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Re: Electronic clocks in applicances?



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Here's one I chose at random:

http://www.sonystyle.com/is-bin/INTERSHOP.enfinity/eCS/Store/en/-/USD/SY_DisplayProductInformation-Start?CategoryName=hid_tv_BRAVIA&ProductSKU=KDLV32XBR1&TabName=specs&var2 =

I'll quote:

Standby power consumption = 0.15W

Now, let's get with the programme and switch to Solar power for hot water
and forget this silliness about standby power consumption figures. I can't
find the reference, but I recall that the US EPA legislated that all devices
which use standby power must reduce the level to below 1 Watt, by such and
such a date. It would seem that Sony (at least) have managed this trivial
piece of engineering.

Now, let's discuss something meaningful: Does anyone have experience with a
good, stainless steel Solar hot water system? THAT is the way I am going to
reduce my power consumption. I've just chucked out my 125 Watt flood lights
in my XLTastic heater/light/fan systems. I installed these new Philips, warm
white 23 Watt compact flurous. Very impressive. Brighter than the floods and
only 7 Bucks! Stick your worries about standby power figures up yer bum.
It's a complete furphy.


--
Trevor Wilson
www.rageaudio.com.au



Re: Electronic clocks in applicances?



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Yes if your TV only uses 0.15W that is fine.  If your TV + set top box uses
40 Watts all the time, as I measured in my parent's house, then that is
worth thinking about.  (The TV by itself was about 10W switched off with
the remote.)  Even if you don't give a rat's arse about the environment,
40W is roughly $35 a year, so if you keep your TV + set top box for say 10
years then it should be worth spending at least $100 to buy ones more like
the one you mentioned above, even when you factor in the interest rate that
you could get on that $100.  Personally I don't like the waste of resources
either but most people don't care about that.

And yes I agree with you that the solar water heater is a good idea and the
compact fluoros too.

Chris


Re: Electronic clocks in applicances?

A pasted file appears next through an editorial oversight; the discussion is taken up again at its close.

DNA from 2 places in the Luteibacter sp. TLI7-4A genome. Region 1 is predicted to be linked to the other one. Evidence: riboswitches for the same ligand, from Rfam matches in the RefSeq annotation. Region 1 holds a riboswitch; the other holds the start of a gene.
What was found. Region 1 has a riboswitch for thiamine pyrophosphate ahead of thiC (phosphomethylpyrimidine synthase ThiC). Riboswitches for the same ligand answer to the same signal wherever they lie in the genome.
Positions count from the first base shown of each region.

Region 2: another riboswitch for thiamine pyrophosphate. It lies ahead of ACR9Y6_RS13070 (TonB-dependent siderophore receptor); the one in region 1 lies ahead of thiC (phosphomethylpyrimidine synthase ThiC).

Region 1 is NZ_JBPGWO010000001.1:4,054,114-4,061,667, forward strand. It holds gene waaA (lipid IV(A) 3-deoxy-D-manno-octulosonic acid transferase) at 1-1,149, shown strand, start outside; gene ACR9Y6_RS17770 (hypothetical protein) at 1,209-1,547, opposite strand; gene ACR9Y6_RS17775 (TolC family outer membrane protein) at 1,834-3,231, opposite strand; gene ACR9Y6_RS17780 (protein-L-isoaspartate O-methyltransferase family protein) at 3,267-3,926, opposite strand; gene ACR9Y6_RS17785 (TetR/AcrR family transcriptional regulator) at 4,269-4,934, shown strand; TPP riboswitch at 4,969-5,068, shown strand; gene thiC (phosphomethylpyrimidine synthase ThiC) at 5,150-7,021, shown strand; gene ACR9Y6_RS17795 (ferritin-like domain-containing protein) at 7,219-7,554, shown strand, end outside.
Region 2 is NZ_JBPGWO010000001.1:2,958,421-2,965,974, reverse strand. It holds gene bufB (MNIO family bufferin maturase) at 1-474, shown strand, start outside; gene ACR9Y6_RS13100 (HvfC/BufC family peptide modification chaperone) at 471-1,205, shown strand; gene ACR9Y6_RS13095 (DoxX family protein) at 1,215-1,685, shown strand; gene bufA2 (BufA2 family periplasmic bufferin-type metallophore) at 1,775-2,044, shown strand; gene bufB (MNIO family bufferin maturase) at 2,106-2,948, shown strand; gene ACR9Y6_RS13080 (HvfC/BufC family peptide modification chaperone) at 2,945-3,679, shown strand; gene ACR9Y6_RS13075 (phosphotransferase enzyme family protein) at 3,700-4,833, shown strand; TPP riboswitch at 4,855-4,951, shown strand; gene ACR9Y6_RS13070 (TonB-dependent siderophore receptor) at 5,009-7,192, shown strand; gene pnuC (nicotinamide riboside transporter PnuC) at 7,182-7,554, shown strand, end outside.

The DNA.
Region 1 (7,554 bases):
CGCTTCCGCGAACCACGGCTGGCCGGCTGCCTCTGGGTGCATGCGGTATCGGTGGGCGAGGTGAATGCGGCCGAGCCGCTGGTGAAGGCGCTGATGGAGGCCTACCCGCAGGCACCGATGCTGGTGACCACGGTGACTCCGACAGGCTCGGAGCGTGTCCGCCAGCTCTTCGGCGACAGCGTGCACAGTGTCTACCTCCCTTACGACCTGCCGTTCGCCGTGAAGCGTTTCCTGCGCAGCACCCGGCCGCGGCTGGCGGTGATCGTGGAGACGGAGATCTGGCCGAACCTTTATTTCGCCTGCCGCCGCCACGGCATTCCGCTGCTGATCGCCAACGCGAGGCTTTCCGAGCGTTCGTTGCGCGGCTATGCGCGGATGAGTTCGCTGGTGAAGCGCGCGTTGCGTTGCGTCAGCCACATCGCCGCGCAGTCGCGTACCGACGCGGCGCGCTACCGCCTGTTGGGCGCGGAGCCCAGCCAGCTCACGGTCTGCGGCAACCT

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I can agree with what you're saying but I think your priorities are
wrong. When you're travelling at 100km/hr towards a cliff you don't
check that rear-view mirror is correctly adjusted. :-)

Seriously, if, as has been said elsewhere, standby power consumption is
coming down to about 1% of the present amount, then we're heading in the
right direction (ie. cliff being averted). This is a good thing. But the
heating thing is still the major area.

Cheers.

Ken

Re: Electronic clocks in applicances?



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I suppose one of the reasons why I like the idea of attacking standby power
consumption is that I am not asking anyone to accept any kind of cut in
their standard of living because if the appliance was actually doing
something that its owner was enjoying then I wouldn't classify it as
standby power.  A slightly more intelligent circuit design can cut the
power greatly with no perceptible loss of usability to the user in many
cases.  You mention that power consumption is coming down to 1% of the
present amount; I think this will only happen if it is perceived by the
manufacturers to be something that influences consumers' buying decisions.

For the same reason I like the idea of insulating houses, it allows you to
have a more pleasant temperature for less overall cost, the difficulty here
is that most people would prefer to put off the cost of warming their house
until the fuel bill arrives rather than paying for insulation up front,
even if the insulation would result in a lower total cost and a nicer
temperature too.

Chris

Re: Electronic clocks in applicances?



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I hope your not a 12 oclock flasher !!!!!!!!!!

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Re: Electronic clocks in applicances?



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one hell of a misconception

news flash

Halogen lights are worse than normal lights.  people think that because they